This is the time of year when we see many, many well-established deer trails in our woods. Going in or out of our quarter mile driveway through the woods requires a sharp eye because we almost always encounter one, two or several deer along the way. There are other areas around our living area where we can easily spot a deer or two a few times a day.
Anyone who lives in an area where the
buffalo deer roam knows that those pesky herbivores will quickly destroy most any planting, bush or tree that they can get access to.
That's why we've enclosed our entire growing area with a 7' high deer fence.
This is a partial view of our older apple trees I snapped a day or so ago. They're planted within the fenced in area. (The tracks you see in the snow are made by a squirrel bounding over to stuff his cheeks with sunflower seeds in the pole feeder.)
And here are our smaller, dwarf apple trees also within the fenced area. They are doubly protected by a cage-like enclosure of their own which has a covered top. This double protection is because we've had so much damage done to the developing fruit on the trees in the fall by invasions of blue jays (and sometimes robins) who love to take big, ugly bites out of the ripening fruit and spoil it for us.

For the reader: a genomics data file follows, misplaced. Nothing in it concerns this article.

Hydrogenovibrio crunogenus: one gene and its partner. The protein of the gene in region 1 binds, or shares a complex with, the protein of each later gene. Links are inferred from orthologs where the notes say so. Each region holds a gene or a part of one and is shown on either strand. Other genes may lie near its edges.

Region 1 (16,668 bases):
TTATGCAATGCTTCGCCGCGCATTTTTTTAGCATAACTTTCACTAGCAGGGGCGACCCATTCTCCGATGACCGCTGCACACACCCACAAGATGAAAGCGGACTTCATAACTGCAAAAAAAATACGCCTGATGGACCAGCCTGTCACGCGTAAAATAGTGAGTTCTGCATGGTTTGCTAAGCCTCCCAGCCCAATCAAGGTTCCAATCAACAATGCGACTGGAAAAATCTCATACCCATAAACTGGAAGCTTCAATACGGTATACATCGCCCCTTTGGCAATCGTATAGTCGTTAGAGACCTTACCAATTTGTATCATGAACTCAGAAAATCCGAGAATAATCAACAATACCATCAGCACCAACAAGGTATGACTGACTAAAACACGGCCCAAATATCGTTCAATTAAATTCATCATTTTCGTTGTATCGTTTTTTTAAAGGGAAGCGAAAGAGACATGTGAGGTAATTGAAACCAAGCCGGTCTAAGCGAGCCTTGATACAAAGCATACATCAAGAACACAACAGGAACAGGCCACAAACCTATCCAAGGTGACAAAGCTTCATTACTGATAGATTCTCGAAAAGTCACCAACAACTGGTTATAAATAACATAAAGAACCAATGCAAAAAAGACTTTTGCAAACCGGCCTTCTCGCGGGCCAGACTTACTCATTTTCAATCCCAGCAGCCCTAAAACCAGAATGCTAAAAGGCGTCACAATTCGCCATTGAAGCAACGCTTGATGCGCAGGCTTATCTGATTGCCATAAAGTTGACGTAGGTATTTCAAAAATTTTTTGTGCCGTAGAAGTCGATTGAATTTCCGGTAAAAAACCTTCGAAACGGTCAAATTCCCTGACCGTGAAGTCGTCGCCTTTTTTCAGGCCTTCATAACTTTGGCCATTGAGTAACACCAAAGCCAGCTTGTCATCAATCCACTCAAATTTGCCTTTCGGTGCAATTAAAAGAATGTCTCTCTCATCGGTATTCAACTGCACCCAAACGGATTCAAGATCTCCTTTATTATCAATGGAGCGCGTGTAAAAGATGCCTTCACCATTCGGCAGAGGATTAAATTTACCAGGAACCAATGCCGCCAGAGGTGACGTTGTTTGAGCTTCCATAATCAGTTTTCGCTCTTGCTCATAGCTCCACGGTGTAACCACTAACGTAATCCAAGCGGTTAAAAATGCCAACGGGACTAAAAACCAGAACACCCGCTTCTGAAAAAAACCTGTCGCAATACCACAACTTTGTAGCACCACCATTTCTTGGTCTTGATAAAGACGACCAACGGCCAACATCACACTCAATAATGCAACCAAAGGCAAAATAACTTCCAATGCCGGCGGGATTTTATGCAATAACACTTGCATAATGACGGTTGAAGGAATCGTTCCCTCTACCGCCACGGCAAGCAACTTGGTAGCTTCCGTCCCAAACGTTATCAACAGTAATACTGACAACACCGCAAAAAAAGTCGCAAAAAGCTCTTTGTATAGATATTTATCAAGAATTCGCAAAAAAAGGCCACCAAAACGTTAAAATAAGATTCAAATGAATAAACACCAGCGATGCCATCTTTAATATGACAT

We learned the lesson of how deer can quickly destroy an unprotected planting of fruit trees in a very short time.
On our first homestead here in the north woods, one of the first things we did when getting settled on our piece of land was to plant eighteen small fruit trees. We (with a great deal of ignorance) felt we didn't have the time or money to put fencing around these young trees. And I had read that hanging cloth bags of human hair on the branches of the trees would deter deer from coming near them.
So I collected copious quantities of hair from a local hair salon, and carefully made pouches of hair to hang on our little trees. And you know what? It worked!
Until one fall night when we had a freezing rain which completely coated all my bags of hair with ice. The hungry deer moved through the area shortly after dawn the next day and totally destroyed each and every young tree.
Lesson learned, and we've never again planted anything we didn't fence in to keep the deer out as they will always assume we've provided them with succulent goodies to get their greedy little chompers on.